Looks like, once again, I spoke too soon...
It turns out that while the children were recovering from the plague, I was merely succumbing to it at my leisure. Scary Karen was very keen to find out all about it when I phoned her yesterday to explain why I couldn't bring Marie round to visit. She asked so many questions, I don't think I can go through it all a second time and I'll spare you the slimy details. Suffice to say, my digestive tract spent much of the other night in a concerted effort to expel its contents by the nearest available exit. Sarah's sleep was disturbed so frequently by the sound of me retching that when she woke at half-six and all was quiet, she felt the need to get up and check on me as I dozed in the lounge. You know, just in case I was dead.
I was propped up on the sofa, groaning mildly to myself, as News 24 went round in an endless, half-hour loop before my eyes. The main story was about how much food we waste. It was accompanied by pictures of rancid salad being thrown into a bin. This wasn't hugely helpful but I'd lost the remote and any ability to move. Sarah changed the channel to breakfast TV for me and went back to bed.
Later, three children bounced into the room and started arguing with each other. I ignored them. They ignored me. I watched the weather forecast for the twenty-eighth time in seven hours.
"What's the weather going to be like?" said Sarah, entering the lounge.
"Dunno," I muttered.
"You just watched the weather forecast."
"Uh-huh," I grunted. I knew the forecast had been on. I was vaguely aware that it probably hadn't changed much during the night. If I'd only paid attention one of those twenty-eight times... "Wuh?"
She looked concerned and lowered the questioning to Neanderthal level. "How cute was the girl talking about rain?"
Even this was aiming too high. "Uh? Girl?"
She patted me gently on the head. "You really are in a state, aren't you?"
"Ug?" I said and mournfully huddled deeper under my blanket.
Luckily, Sarah had a few days off work anyway. Well, lucky for the rest of us, that is. I'm not sure she'd really planned on spending her holiday around a smelly, incapable husband and a trio of demanding and constantly complaining children.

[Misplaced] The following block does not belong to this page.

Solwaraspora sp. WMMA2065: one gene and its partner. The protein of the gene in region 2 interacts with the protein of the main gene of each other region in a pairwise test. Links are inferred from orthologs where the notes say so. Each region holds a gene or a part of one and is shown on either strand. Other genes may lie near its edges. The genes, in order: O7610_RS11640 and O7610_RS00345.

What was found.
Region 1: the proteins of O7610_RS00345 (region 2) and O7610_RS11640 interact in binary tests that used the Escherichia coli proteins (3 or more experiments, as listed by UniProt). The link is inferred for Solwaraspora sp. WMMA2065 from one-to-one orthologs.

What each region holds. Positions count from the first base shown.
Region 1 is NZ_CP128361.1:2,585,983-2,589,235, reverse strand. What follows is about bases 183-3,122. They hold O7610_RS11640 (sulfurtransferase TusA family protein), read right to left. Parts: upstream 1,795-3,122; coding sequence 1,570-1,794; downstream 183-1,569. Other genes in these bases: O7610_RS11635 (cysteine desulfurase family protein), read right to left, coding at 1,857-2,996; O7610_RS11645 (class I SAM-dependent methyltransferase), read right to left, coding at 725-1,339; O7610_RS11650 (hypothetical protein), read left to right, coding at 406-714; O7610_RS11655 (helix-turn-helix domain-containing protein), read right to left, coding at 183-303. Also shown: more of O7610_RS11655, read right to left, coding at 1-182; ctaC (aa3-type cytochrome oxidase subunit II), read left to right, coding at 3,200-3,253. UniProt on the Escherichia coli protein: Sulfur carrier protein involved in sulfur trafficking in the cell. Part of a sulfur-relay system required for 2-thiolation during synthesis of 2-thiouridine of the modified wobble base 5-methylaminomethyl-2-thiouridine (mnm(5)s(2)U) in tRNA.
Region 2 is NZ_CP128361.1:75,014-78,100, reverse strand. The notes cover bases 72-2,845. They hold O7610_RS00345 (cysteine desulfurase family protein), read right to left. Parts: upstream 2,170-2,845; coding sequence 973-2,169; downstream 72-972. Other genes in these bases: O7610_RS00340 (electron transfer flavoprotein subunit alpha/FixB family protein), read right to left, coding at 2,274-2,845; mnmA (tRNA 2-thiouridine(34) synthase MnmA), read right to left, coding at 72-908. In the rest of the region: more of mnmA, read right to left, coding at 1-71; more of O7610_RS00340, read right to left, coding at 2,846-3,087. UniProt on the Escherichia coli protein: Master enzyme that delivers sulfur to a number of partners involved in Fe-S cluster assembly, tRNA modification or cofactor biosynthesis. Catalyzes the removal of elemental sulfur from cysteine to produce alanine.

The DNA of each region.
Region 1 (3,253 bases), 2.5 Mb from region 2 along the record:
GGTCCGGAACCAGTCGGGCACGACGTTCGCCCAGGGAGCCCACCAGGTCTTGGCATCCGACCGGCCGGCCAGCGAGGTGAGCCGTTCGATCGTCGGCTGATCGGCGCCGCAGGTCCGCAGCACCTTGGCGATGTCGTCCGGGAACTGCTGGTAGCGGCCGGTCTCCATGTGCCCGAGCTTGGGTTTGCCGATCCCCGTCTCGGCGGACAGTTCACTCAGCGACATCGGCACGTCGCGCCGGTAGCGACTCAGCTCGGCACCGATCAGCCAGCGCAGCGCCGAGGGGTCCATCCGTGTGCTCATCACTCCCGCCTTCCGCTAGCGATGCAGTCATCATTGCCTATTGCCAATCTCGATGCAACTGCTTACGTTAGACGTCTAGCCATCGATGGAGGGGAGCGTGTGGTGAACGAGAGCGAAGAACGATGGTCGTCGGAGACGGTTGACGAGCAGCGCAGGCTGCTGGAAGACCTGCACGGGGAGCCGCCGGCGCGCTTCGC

Of course, the kids are always like that but much of it is directed at me. Worse, having a substitute domestic servant presented more opportunities for complaint.
It's not that Sarah can't manage. I'm fortunate that she can cope with looking after the children on her own. I know plenty of housemums whose partners wouldn't know where to start if left in charge without warning for twenty-four hours. On the handful of occasions in the last eight years when I've been too unwell to move, I've been secure in the knowledge that both the kids and the house will still be intact once the delirium has passed. There may be a little more mess than usual and the fridge will probably have been emptied but there's no great risk of disaster.
That's not necessarily how the kids see it, however. I resurface and they act like they've had to train up a newbie, fighting over each other to tell me all the things Sarah got wrong, couldn't find or spilt.
It's not her fault. Although looking after children isn't rocket science, any individual child tends to have a complicated list of care instructions that has been developed and honed over a lifetime. Put three children together and the combined manual of likes, dislikes, medical history, social calendar, pending treats and suspended punishments is impossible to take in all at once.
Lewis gets out of school at 3 o'clock but Fraser comes out at 3:20. Lewis gets eczema cream on his arms and legs when he gets up and before he goes to bed. Fraser does too but he applies it himself. Marie gets it in the morning but only on her wrists at night. They all have different toothpastes. Fraser won't eat cooked vegetables, Lewis will put up with them, Marie prefers cooked to raw.
None of them likes change.
Sarah can do something perfectly valid, like cut up the boys' toast, and they'll complain that that's not the way Daddy does it. Marie, meanwhile, will complain if her toast isn't cut up. There's no way that Sarah can possibly know all these things but the kids make a fuss nonetheless.
I trust her but the kids aren't so sure. They live on their nerves in case she gives them the 'incorrect' cup or cuts up their carrot the 'wrong' way. It gets a little draining for everyone after a while, I imagine.
This came to a head when, after a long day, Sarah sat the kids down for tea. She'd cooked a pizza. Unfortunately, I'd bought different frozen pizzas from normal. When she plonked it down on the table and it was square, they simply couldn't work out what incompetent thing she'd done to achieve something so unnatural...
Marie followed this up by whining about her fork 'not being colourful enough' and then wittered on about how she was 'the ring-master of the colourful forks'.
Apparently, it was all a bit much.
They survived the incident but, when I stumbled down to the lounge once the children had gone to bed, Sarah said, "Now I understand why you buy beer."
"Uh-huh," I replied and switched on the TV. It was the weather forecast. I still didn't manage to take in the details but the girl was cute.
"Are you feeling any better?"
"Think so," I said. "Thanks for looking after the kids."
"That's OK but I'll be glad when you're able to take over. Have I told you how much I appreciate you lately?"
"I appreciate you, too," I said. It was the truth. "I should be well enough to go buy food tomorrow."
"Good. The fridge is empty."
"Uh-huh," I said and closed my eyes. I must have drifted off. When I woke up, the weather forecast was on. It was bedtime.
The rest did me good, though. I'm mostly fine now. It just may be another day or two before I can look salad in the face again...
Yours in a woman's world,
PS When I went out to buy food, I got rained on. For some reason, I wasn't expecting that...